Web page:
Temporarily Doubling Guaranteed Annual Income System Payments

To help eligible low-income seniors, the government temporarily doubled the Guaranteed Annual Income System payments for 2023. Starting in July 2024, the government will expand the program so that more seniors get the financial help they need.

Helping Seniors through the Ontario Seniors Care at Home Tax Credit

Introduced in 2022, this credit will provide an estimated $115 million in support this year, or about $550 on average, to over 200,000 low- to moderate-income senior families with eligible medical expenses, including expenses that support aging at home.

Providing Affordable Child Care

Through the Canada-wide Early Learning and Child Care Agreement, the province is making progress towards creating 86,000 new, high‐quality, affordable child care spaces by 2026. By the end of 2023, over 23,000 new spaces will be created, including over 1,500 new licensed child care spaces in schools. Since December 31, 2022, out-of-pocket child care fees for parents across the province have been reduced to an average of 50 per cent of 2020 fees saving families an average of $6,000 to $10,000 per child annually. Child care fees will be further reduced to an average of $10 per day by September 2025.

Building More Housing

Like the rest of Canada, Ontario is in a housing crisis – pricing people out of home ownership. This is why the government is helping to build at least 1.5 million homes by 2031. By building more homes, we can bring home ownership into reach for more people.

Removing HST on Purpose-Built Rentals

To help encourage the construction of more purpose-built rental housing, the government is taking steps to enhance the Ontario Harmonized Sales Tax (HST) New Residential Rental Property Rebate to remove the full eight per cent provincial portion of the HST on qualifying new purpose-built rental housing. The enhanced relief would apply to new purpose-built rental housing, such as apartment buildings, student housing and senior residences built specifically for long-term rental accommodation. This would mirror the enhancements to the federal Goods and Services Tax/Harmonized Sales Tax (GST/HST) New Residential Rental Property Rebate of the five per cent federal portion of the HST, and together would remove the full 13 per cent HST on qualifying new purpose-built rental housing in Ontario.  

For a two-bedroom rental unit valued at $500,000, the full provincial portion of the HST would be rebated — totalling $40,000 in provincial tax relief.

The enhanced rebate would apply to qualifying projects that begin construction on or after September 14, 2023, and on or before December 31, 2030, and complete construction by December 31, 2035.

See Annex: Details of Tax Measures and Other Legislative Initiatives for further information.

Building More Homes Faster With Modular Housing

Ontario is looking at modular construction and other innovative options to reduce the cost and speed up the creation of housing. A modular house is built using one or more prefabricated components or modules. It is constructed partially or completely off-site, then transported to a property for assembly. The government will engage with the construction sector, municipalities and Indigenous communities on the use of modular construction and other innovative technologies so that more people can live in a house that is affordable.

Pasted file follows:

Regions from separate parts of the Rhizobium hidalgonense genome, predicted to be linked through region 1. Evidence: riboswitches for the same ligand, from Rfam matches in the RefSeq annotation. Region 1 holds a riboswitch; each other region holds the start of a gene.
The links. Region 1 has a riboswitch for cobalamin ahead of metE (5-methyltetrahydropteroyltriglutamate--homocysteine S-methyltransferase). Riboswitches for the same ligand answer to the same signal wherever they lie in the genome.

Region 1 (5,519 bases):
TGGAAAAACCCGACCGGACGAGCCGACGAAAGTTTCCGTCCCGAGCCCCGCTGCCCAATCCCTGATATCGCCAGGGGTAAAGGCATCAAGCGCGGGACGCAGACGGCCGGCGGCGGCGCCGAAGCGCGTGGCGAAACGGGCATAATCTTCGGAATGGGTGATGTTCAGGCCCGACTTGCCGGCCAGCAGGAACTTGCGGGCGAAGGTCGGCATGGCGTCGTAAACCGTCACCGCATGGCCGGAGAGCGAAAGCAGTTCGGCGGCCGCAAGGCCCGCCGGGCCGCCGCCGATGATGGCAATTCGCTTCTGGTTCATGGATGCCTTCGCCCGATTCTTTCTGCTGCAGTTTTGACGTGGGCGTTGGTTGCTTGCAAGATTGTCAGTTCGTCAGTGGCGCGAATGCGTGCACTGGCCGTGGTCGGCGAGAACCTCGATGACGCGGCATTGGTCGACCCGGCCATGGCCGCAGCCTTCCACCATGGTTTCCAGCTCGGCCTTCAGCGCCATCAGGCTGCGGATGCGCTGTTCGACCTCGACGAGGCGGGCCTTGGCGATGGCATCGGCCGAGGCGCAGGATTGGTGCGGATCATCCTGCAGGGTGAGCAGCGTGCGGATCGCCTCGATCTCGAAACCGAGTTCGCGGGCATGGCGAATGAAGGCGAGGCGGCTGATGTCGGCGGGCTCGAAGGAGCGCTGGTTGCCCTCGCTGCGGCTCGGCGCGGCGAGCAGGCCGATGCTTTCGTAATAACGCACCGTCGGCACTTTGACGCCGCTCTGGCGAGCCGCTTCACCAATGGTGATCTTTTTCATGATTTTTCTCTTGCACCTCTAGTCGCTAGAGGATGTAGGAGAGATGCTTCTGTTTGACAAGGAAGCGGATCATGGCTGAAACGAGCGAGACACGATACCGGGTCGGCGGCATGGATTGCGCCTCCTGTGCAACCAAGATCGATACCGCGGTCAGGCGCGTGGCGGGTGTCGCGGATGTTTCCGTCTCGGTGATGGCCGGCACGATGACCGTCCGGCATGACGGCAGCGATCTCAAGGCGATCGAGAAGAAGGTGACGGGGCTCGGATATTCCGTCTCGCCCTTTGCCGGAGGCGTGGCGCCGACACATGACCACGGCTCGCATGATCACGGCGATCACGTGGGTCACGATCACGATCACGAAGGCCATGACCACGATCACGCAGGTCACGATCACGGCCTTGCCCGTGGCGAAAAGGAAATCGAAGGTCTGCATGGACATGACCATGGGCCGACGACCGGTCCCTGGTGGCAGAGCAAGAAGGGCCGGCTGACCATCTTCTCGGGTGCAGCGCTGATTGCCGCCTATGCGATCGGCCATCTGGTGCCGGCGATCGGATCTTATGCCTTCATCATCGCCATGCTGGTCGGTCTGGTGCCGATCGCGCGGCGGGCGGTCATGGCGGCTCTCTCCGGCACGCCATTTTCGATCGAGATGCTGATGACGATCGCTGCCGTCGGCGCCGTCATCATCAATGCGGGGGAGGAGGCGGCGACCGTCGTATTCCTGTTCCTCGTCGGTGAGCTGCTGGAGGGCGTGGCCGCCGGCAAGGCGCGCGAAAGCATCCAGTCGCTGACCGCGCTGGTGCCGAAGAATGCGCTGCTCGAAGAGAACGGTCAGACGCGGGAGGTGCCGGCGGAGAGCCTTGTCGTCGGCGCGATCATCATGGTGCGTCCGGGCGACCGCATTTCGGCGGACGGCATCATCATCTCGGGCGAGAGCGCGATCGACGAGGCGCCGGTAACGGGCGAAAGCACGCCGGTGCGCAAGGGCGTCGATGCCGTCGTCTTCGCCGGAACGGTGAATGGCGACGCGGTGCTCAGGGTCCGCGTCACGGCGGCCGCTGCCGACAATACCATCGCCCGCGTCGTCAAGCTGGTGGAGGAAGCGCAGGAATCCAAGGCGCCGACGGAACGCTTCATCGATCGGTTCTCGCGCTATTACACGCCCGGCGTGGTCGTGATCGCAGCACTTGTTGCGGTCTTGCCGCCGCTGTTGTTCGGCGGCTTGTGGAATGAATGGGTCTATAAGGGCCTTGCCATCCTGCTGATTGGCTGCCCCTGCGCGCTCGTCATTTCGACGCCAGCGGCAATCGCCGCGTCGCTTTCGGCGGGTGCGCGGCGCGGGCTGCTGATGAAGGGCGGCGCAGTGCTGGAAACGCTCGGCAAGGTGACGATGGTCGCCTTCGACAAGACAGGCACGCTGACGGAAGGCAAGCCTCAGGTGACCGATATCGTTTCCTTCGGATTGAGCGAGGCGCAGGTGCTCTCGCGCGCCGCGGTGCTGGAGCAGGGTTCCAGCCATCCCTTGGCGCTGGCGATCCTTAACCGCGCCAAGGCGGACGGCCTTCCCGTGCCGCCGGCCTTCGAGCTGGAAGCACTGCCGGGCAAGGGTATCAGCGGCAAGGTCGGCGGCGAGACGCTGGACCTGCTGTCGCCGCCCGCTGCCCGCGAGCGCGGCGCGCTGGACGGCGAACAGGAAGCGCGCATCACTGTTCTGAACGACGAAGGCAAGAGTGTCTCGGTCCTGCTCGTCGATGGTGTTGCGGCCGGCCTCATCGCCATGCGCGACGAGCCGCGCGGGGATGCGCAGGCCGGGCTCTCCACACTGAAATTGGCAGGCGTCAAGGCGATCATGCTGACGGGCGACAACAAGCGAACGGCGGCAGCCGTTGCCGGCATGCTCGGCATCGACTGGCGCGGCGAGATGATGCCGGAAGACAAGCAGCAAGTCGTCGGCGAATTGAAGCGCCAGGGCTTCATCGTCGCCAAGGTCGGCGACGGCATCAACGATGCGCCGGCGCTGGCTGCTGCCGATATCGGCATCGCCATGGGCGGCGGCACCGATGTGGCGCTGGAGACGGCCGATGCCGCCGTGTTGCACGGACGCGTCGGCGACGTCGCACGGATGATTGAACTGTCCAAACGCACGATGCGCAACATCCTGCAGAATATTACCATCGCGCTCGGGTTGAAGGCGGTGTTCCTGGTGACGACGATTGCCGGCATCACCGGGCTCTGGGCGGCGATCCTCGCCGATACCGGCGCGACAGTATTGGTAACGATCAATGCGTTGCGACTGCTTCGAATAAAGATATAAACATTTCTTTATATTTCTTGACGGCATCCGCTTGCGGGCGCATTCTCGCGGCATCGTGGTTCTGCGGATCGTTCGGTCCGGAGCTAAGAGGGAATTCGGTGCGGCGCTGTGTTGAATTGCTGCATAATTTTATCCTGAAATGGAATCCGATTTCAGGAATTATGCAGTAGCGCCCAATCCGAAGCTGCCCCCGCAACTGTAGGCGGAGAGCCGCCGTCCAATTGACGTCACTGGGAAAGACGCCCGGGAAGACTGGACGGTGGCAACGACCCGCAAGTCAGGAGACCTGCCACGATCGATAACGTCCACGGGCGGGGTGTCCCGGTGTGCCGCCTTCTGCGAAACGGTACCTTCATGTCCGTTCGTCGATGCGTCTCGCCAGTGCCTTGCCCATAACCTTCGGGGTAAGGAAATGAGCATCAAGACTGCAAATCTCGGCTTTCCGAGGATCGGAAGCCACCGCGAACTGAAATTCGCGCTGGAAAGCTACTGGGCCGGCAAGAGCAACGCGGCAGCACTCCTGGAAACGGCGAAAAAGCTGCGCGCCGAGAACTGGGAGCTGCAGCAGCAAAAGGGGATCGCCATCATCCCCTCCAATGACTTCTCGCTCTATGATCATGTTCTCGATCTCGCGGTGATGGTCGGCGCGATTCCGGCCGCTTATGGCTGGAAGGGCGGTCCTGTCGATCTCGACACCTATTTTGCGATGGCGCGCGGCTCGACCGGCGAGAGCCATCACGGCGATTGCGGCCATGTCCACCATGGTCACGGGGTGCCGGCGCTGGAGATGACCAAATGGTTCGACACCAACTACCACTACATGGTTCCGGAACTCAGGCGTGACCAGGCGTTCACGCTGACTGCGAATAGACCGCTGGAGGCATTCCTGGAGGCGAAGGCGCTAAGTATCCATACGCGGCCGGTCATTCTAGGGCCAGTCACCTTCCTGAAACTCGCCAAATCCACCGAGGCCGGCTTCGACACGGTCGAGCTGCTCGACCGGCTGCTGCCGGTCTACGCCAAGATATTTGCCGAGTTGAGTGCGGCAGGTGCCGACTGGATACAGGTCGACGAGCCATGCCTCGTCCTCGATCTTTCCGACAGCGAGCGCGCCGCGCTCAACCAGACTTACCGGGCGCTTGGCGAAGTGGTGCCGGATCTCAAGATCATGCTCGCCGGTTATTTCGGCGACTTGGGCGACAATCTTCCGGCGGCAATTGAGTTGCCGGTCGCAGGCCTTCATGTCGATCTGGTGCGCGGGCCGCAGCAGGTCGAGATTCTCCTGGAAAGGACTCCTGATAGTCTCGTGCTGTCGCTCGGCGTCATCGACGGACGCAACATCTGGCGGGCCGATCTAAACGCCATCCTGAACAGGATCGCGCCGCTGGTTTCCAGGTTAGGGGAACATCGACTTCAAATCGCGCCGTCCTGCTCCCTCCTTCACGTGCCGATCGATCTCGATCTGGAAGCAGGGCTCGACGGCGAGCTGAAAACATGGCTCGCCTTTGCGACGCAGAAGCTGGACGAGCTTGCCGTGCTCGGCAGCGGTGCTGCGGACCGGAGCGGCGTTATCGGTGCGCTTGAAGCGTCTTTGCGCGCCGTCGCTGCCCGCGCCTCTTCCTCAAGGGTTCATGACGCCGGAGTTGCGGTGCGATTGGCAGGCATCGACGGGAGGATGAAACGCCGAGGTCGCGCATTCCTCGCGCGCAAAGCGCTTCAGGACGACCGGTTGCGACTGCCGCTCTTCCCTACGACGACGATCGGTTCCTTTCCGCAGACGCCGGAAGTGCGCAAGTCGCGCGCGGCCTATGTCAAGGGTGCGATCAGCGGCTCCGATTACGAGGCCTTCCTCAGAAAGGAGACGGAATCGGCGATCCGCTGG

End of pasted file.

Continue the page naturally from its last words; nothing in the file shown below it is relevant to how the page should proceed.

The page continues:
Increasing Housing Supply

Addressing the housing crisis requires Ontario to work together with the federal government, municipalities, the private sector and not-for-profits. To make housing more affordable for the people of Ontario, the government has continued to advance its More Homes, More Choice: Ontario’s Housing Supply Action Plan to help build at least 1.5 million homes by 2031. These actions include:

  • Announcing the Building Faster Fund, a new three-year $1.2 billion fund that will provide up to $400 million per year to municipalities that meet or exceed the housing targets they have pledged to achieve by 2031;
  • Expanding strong mayor powers to provide municipalities the tools they need to build homes and meet their provincial targets;
  • Launching the Streamline Development Approval Fund to provide over $45 million to improve municipal process and reduce red tape, getting more homes approved faster; and
  • Increasing the Non-Resident Speculation Tax rate to 25 percent provincewide to deter foreign speculation on the province’s housing market and help make home ownership more attainable for the people of Ontario. 

New measures in Building a Strong Ontario Together, including the Ontario Infrastructure Bank and the Housing-Enabling Water Systems Fund, build on actions already taken by the government.

Better Services for You

Making Health Care More Connected and Convenient

The services that families need to stay healthy should be easy and convenient to access. Ontario is building a better health care system to help people get the right care at the right time without having to travel too far or wait too long. Your Health: A Plan for Connected and Convenient Care is the government’s plan for a connected and convenient health care system that is built around people.

The Right Care in the Right Place

Ontario is connecting people with the right care where and when they need it. As part of Your Health: A Plan for Connected and Convenient Care, the government is improving patient access so people have more options to access appropriate treatments and services to keep them healthy and connected in their homes and communities. This includes:

  • To help more people receive care in the comfort of their own homes, the government accelerated its commitment of $1 billion over three years to bring home care funding in 2023–24 up to $569 million. This includes more than $370 million to support home and community care workers through rate increases and investments to hire more care workers. This funding will also support the expansion of home care and community care programs such as adult day programs, meal services, transportation and assisted living services;